The drive Pederson launched off Scherzer cannot be understated. The wearer of pearls turned on a curveball that hung just enough for him to drive it 451 miles. (OK, 451 feet. Still, this was crushed.) “Got the boys back in it,” Pederson said, and that’s the thing: These Braves are never not in it.
Said manager Brian Snitker: “If you leave early, you’ll hear it on your car radio and miss the best part of the game. These guys play a tough 27 (outs).”
In the fifth, Scherzer threw two fastballs to Swanson, the second of which was scorched up the middle for a single. Those four-seamers were clocked at under 93 mph. When the night began, Scherzer was topping 94 mph. Manager Dave Roberts lifted the famous pitcher in the fifth, Scherzer having needed 79 pitches to record 10 outs.
Snitker pulled Anderson after three innings. TBS cameras caught the manager speaking at length to his pitcher, Snitker having seen what everyone else saw. Anderson’s grit kept a game that started poorly from going way wrong, but Anderson’s grit wouldn’t be enough for the Braves to win. They needed another banner effort from their bullpen. They got it.
Said Snitker: “We planned for everything but a short start, and it still worked out.”
Tyler Matzek entered with two out in the sixth and Chris Taylor on third base. Jacob Webb had opened the inning by walking Taylor, but he induced Cody Bellinger to fly out and AJ Pollock to whiff. Matzek struck out Albert Pujols to hold the tie, making one of the sport’s all-time greats look feeble.
The seventh began with Betts walking and stealing second. Matzek fanned Seager and Trea Turner. Snitker summoned Luke Jackson to face Justin Turner, pressed into pinch-hitting duty. Jackson plunked J. Turner with a slider, loading the bases. Taylor drove a four-seamer clocked at 96.9 mph into center field. Guillermo Heredia, who’d just entered as half of a double switch, couldn’t glove it.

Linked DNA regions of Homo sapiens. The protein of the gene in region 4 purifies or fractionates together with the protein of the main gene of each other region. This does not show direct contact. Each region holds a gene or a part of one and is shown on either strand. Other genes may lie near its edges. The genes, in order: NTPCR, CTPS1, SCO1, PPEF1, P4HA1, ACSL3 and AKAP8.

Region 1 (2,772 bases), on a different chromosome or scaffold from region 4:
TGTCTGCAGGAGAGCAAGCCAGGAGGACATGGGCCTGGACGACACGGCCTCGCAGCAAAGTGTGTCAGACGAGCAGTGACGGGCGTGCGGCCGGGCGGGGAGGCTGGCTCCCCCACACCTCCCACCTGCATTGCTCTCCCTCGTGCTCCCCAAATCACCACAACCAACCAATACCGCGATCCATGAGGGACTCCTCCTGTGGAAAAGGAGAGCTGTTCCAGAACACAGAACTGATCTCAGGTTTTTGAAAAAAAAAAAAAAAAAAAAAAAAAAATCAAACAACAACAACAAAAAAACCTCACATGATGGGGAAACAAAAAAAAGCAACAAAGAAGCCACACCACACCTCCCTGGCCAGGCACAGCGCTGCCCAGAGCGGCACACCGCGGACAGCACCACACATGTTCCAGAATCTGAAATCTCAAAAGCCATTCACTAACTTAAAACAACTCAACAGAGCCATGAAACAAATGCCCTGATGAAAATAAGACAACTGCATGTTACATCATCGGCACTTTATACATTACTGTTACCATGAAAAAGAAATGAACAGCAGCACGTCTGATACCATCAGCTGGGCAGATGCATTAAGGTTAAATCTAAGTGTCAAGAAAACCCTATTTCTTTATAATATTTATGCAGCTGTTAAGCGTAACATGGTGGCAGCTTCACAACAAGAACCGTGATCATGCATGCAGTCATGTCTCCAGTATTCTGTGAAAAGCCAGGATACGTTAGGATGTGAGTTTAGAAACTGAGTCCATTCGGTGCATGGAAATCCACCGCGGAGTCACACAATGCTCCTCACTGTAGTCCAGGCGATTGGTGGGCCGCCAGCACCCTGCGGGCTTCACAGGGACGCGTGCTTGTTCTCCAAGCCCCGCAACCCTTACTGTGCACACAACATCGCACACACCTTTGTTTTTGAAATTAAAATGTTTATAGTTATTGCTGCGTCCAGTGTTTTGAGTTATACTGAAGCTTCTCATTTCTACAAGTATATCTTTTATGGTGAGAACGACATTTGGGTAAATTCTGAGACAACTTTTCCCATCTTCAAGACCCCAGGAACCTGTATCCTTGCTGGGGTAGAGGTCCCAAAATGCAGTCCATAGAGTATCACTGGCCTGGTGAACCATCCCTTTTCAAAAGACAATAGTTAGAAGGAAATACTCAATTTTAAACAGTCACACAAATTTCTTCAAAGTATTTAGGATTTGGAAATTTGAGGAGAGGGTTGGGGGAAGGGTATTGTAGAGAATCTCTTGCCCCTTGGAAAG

Two runs scored. For a moment, it appeared more would, the ball having skipped past Heredia. That the ball died, forcing J. Turner to hold at third, proved monumental. The Braves tied it in the eighth off Julio Urias, who last year closed Game 7 of the NLCS and who won 20 games as a starter this season. Rosario singled against the shift, moving to second on Freeman’s fly ball. Rosario scored on Ozzie Albies’ single, also against the shift.
“I did a really good job on the slide,” Rosario said, and he did. But Steven Souza, inserted into right field after striking out as a pinch-hitter, made a lousy throw. Sense a theme? The Braves are making plays. The Dodgers aren’t.
Albies scored on Riley’s double to left-center. Tied again. Trea Turner led off the ninth by hitting a fly ball off Will Smith that Rosario caught at the wall. Smith struck out the next two Dodgers, his namesake included. Last October, the NLCS turned on the Game 5 homer by L.A.’s Will Smith off Atlanta’s. This time the bearded Will had his way.
Bottom of the ninth. Travis d’Arnaud broke his bat but singled up the middle off Brusdar Graterol. Swanson put down a poor bunt that led to pinch-runner Cristian Pache being thrown out at second. Heredia grounded to third, pushing Swanson to second with two out. Jansen entered and threw one pitch. Rosario smacked it at, and past, Seager.
Six nights earlier, the chants at Truist Park were “Fred-die!” This time Braves fans dropped the “Fr.” They had yet another new hero. This team is headed west knowing it can’t lose the series in L.A. I’m thinking this team won’t lose it anywhere.